A swimmer was rescued from drowning after her coach bravely saved her life.
Team USA swimmer Anita Alvarez had fainted during an artistic swimming solo free final at a tournament in Budapest.
She sank to the bottom of the pool as spectators watched on in horror.
Alvarez’s coach, Andrew Fuentes, jumped into the water to save the 25-year-old, beating lifeguards to the scene.
She managed to quickly reach the swimmer and bring her to the surface.
There, with the help of a competition assistant, she was safely brought to the edge of the pool.
Her coach, Fuentes, spoke to Spanish radio about the dramatic incident and said the ordeal ‘felt like an hour.’
She said: ‘She only had water in her lungs, once she started breathing again everything was ok. She’s said she wants to swim in the final.
‘It felt like a whole hour. I said things weren’t right, I was shouting at the life guards to get into the water, but they didn’t catch what I said or they didn’t understand.
‘She wasn’t breathing and had a really high pulse rate; I went [to her] as quickly as I could, as if it were an Olympic final.’
When Alvarez was taken out the water her jaw was locked in place, the coach added.
She was moved to her side to help her breath and then carried away from the pool on a stretcher.
Fuentes added: ‘She fainted from the effort. Today we’ve seen where the limit is; this is what being an athlete is, we want to see where the limit of the human body is, and she’s someone who likes to take it to the limit.’
Alvarez had been competing in the 2022 FINA World Aquatics Championships when the incident took place.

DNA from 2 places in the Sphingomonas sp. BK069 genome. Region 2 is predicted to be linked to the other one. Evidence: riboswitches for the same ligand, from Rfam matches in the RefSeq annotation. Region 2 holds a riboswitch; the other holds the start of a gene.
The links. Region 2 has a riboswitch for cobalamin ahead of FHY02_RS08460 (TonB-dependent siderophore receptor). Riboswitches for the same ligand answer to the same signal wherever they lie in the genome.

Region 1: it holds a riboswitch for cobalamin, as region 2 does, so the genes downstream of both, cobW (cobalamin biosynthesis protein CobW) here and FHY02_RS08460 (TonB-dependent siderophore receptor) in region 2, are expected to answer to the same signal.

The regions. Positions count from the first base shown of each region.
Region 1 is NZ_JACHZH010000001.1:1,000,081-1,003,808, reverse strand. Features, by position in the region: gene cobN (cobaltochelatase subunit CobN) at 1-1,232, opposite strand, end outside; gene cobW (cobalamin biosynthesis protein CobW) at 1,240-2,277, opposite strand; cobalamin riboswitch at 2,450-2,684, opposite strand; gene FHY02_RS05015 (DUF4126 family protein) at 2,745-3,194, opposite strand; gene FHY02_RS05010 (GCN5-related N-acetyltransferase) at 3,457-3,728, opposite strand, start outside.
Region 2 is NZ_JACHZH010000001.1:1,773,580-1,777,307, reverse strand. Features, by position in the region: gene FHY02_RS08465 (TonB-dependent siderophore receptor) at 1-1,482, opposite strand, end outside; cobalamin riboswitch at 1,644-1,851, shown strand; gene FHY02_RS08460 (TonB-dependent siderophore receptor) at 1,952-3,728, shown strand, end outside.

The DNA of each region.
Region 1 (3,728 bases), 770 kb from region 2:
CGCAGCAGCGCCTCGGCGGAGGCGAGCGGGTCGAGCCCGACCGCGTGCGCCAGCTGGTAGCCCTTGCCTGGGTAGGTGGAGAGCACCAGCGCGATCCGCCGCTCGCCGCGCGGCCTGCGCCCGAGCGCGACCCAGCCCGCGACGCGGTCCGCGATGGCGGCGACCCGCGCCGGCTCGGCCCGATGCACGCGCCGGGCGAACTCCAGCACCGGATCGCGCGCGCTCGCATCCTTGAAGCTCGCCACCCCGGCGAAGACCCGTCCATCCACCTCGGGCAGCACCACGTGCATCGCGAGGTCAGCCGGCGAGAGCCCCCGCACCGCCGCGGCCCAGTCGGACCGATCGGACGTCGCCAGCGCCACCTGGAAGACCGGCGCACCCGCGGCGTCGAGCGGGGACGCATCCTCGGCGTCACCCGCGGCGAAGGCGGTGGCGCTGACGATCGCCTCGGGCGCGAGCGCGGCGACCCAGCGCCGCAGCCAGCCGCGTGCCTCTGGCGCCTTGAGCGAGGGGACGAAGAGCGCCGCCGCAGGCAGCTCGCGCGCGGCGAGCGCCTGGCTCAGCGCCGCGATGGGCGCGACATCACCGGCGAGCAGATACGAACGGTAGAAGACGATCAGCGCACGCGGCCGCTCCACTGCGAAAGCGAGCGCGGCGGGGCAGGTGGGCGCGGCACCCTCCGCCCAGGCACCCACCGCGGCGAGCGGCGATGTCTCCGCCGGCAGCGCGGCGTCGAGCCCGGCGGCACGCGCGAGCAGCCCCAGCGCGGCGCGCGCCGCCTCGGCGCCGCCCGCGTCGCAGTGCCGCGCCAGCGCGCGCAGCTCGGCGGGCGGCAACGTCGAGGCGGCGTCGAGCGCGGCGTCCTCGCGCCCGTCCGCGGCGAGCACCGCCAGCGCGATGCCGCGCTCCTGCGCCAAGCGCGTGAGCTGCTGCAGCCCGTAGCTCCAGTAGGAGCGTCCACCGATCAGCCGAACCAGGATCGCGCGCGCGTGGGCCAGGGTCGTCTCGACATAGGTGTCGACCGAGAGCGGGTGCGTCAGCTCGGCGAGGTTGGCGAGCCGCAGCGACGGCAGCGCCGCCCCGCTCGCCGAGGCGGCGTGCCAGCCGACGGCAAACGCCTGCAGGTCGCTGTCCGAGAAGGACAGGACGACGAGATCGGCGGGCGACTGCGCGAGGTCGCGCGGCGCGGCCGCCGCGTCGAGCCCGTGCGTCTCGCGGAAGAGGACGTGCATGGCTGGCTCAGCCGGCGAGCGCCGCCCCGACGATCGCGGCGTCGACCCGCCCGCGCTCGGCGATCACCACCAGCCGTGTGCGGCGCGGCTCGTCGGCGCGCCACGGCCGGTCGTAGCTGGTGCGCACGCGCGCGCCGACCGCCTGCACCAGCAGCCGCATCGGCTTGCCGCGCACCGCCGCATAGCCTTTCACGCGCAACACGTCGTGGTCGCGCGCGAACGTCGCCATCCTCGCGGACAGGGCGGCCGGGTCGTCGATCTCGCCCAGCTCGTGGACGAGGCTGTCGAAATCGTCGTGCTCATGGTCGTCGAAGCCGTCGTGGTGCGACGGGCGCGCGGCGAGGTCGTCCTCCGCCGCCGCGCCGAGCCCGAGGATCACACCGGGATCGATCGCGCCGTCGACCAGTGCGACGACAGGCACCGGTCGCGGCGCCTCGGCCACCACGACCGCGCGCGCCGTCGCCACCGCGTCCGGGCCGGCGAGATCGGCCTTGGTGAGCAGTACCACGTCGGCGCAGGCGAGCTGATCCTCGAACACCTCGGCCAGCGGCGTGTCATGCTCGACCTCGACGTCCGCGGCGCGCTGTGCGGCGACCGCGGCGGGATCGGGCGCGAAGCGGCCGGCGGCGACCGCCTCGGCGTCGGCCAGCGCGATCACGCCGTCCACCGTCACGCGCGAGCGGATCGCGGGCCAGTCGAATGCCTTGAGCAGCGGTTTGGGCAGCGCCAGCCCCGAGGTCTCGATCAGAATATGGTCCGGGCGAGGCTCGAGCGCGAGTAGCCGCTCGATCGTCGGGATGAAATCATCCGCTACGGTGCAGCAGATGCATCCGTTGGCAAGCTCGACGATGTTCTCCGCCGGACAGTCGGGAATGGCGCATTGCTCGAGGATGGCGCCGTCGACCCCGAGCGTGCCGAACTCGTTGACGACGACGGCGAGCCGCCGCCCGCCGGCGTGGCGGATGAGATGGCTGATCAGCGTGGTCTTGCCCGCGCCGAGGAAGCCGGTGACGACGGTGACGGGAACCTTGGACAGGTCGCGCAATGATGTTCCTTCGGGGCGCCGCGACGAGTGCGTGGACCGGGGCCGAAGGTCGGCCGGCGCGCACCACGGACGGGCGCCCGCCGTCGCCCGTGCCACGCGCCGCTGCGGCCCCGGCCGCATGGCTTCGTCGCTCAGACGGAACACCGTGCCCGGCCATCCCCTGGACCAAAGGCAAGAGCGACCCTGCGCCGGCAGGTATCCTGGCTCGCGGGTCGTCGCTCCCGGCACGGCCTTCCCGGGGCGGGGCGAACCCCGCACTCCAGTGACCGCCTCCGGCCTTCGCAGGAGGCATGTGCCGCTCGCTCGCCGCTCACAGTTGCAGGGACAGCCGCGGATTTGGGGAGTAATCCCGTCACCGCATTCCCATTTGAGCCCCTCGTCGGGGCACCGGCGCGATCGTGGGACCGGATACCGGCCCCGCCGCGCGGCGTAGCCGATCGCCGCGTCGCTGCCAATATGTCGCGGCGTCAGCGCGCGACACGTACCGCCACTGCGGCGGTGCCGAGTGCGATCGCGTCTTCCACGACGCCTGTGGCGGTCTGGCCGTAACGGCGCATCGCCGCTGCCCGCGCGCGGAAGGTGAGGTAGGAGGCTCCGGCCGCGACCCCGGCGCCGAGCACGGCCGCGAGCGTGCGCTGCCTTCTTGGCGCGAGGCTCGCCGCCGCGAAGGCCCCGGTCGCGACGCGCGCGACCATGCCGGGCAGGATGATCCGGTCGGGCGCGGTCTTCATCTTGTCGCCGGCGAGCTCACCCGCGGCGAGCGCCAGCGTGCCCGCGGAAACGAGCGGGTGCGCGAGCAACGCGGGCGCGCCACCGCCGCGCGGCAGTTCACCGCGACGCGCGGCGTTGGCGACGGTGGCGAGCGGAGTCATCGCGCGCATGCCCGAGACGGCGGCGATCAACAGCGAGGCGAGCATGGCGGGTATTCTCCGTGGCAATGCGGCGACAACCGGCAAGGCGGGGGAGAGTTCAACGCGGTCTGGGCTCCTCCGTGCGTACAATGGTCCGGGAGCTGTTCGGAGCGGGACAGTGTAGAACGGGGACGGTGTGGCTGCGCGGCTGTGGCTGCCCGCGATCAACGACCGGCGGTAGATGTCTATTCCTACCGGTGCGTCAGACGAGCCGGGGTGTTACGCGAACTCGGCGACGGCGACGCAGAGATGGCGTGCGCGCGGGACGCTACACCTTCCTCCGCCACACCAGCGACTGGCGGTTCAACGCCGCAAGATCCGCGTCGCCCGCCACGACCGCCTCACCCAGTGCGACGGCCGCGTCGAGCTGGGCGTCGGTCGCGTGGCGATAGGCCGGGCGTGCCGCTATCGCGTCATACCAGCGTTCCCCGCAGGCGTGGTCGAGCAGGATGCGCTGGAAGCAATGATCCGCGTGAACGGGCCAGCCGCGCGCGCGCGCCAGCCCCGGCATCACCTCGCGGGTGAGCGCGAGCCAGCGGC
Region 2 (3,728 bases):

She had scored 87.6333 points for the routine and finished seventh in the final.
Following the fainting scare, the US swim team released a statement saying Alvarez ‘feels good now’.
Fuentes had added: ‘Anita is okay – the doctors checked all vitals and everything is normal – [her] heart rate, oxygen, sugar levels, blood pressure, et cetera… all is OK.
‘We sometimes forget that this happens in other high-endurance sports [such as] marathon, cycling, cross country.
‘We all have seen images where some athletes don’t make it to the finish line and others help them to get there.
‘Our sport is no different than others, just in a pool, we push through limits and sometimes we find them.
‘Anita feels good now and the doctors also say she is okay. Tomorrow she will rest all day and will decide with the doctor if she can swim free team finals or not.’
Last year, the 25-year-old fainted during an Olympics qualifying event in Barcelona, where she was also rescued by her coach.
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